Vanilla Fudge Vintage Ticket
BG101 was Lee Conklin's first poster for Bill Graham. Conklin sketched the lettering around a drawing he'd already completed, and the design bore little symbolic relation to the advertised performers. The poster was printed in original black and white, unusual for the time since Graham instructed his artists to "... make it bright!" The entwined hands gave a taste of the bizarre, psychedelic art Conklin would go on to produce.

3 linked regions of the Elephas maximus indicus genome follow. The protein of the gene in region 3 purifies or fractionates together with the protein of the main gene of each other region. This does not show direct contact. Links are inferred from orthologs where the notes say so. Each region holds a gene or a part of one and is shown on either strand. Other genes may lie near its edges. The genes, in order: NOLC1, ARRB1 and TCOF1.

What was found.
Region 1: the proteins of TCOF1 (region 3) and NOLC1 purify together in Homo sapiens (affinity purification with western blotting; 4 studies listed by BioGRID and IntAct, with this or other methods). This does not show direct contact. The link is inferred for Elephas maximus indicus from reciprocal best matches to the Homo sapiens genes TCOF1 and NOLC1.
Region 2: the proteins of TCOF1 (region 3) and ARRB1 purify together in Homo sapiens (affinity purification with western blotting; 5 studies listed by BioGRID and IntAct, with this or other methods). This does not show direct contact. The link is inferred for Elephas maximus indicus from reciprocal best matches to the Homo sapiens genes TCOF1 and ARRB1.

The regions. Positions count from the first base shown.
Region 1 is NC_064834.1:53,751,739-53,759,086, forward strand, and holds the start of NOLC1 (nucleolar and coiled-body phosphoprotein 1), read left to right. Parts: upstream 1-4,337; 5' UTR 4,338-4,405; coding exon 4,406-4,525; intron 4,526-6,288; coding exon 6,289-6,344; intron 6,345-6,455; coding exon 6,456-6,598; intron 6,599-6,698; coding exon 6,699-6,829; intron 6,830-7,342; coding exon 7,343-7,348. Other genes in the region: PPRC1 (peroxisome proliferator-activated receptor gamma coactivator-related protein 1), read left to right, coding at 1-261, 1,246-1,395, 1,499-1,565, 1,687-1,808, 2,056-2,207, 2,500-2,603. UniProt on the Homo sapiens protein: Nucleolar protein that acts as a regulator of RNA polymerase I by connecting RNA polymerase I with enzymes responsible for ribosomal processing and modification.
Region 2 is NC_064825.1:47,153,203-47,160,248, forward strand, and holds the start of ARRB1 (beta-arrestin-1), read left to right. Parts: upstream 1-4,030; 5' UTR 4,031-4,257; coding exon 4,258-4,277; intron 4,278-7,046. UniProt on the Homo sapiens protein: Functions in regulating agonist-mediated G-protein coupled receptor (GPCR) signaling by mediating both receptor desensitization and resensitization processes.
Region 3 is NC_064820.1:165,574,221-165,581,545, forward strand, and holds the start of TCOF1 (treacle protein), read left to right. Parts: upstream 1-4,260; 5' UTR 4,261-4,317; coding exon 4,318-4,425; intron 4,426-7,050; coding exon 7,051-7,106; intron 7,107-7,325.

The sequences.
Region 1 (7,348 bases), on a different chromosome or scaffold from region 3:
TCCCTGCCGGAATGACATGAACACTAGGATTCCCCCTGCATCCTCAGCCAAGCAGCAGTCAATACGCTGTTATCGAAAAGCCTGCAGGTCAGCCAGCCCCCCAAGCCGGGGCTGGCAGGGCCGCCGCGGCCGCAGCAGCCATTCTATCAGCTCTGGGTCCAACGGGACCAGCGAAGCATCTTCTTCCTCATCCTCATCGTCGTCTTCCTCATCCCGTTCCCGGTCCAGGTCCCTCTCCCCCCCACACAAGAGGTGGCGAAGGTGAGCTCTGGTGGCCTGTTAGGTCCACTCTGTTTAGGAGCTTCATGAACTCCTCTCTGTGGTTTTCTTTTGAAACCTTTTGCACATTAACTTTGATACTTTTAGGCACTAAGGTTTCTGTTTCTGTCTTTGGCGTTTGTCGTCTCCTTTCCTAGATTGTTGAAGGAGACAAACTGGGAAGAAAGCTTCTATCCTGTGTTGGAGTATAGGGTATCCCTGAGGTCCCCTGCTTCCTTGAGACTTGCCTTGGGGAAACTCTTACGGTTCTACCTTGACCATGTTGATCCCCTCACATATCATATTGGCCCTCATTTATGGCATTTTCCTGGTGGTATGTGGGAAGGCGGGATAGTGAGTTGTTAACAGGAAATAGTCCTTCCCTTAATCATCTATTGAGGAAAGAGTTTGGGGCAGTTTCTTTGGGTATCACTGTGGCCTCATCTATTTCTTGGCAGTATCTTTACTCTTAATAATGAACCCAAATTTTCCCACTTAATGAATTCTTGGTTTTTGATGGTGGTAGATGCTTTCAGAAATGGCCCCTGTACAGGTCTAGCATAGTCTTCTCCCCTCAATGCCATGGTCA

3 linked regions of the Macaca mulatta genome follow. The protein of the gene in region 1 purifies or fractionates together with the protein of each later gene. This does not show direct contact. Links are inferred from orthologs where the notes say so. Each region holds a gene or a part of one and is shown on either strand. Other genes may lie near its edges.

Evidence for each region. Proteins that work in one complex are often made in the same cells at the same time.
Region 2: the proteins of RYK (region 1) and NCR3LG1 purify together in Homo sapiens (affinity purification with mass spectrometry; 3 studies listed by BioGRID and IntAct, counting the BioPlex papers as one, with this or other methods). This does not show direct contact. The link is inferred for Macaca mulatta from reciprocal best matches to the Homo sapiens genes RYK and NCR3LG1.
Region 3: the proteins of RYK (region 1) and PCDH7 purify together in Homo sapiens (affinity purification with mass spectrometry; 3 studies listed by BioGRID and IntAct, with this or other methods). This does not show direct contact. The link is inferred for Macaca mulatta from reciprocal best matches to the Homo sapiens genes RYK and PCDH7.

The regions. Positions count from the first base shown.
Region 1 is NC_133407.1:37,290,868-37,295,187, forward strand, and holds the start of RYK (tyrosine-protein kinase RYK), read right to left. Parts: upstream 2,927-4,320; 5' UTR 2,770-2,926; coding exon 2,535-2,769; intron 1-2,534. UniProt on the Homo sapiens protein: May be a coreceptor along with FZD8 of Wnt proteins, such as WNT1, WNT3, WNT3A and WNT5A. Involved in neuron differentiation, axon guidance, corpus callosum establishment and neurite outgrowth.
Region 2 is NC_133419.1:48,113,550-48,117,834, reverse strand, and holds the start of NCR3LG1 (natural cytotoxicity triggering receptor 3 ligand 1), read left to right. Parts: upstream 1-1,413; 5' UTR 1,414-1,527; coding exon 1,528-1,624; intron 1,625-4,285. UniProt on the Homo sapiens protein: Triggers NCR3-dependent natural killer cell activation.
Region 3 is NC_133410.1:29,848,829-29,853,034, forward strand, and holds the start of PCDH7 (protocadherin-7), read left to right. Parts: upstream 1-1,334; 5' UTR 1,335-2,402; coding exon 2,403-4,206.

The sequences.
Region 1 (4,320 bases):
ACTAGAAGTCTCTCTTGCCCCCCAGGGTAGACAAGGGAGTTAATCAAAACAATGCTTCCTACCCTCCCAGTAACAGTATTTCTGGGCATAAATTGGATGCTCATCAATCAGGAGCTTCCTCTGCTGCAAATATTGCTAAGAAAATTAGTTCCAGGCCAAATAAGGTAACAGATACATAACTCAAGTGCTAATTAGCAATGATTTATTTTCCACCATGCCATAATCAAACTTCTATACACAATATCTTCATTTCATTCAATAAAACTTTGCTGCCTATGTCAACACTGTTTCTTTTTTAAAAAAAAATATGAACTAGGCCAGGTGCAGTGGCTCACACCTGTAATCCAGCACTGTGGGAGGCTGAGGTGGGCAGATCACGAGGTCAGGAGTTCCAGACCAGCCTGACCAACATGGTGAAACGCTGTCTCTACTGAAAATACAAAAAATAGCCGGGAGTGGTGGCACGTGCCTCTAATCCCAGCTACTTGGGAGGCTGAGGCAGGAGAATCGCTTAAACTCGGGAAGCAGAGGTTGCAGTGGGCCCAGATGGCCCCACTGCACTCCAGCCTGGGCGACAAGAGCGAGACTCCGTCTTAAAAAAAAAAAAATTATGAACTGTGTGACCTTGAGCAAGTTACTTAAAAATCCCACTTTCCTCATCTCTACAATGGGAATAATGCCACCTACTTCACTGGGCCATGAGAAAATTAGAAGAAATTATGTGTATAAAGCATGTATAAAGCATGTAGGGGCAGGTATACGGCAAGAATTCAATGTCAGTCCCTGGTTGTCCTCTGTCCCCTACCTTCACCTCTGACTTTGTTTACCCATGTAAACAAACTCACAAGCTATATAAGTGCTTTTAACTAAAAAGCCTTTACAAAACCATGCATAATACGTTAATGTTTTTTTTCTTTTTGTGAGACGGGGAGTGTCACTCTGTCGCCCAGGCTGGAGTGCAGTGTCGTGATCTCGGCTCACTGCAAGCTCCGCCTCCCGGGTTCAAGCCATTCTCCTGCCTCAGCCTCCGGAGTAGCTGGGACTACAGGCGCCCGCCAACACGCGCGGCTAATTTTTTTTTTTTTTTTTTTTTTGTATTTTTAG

Lee Conklin's early influences were pen and ink masters Heinrich Kley and Saul Steinberg.After seeing articles featuring Wes Wilson's poster art, Conklin was inspired to visit San Francisco and show his art to Bill Graham. Conklin was soon commissioned to do posters and produced 31 original designs for the Fillmore between 1968 and 1969. Conklin rendered both graphics and calligraphy in intricate detail. What began as a personal challenge to disguise images within images and lettering soon turned into a concerted effort to turn every single letter and figure into another form, stretching the imagination to new limits.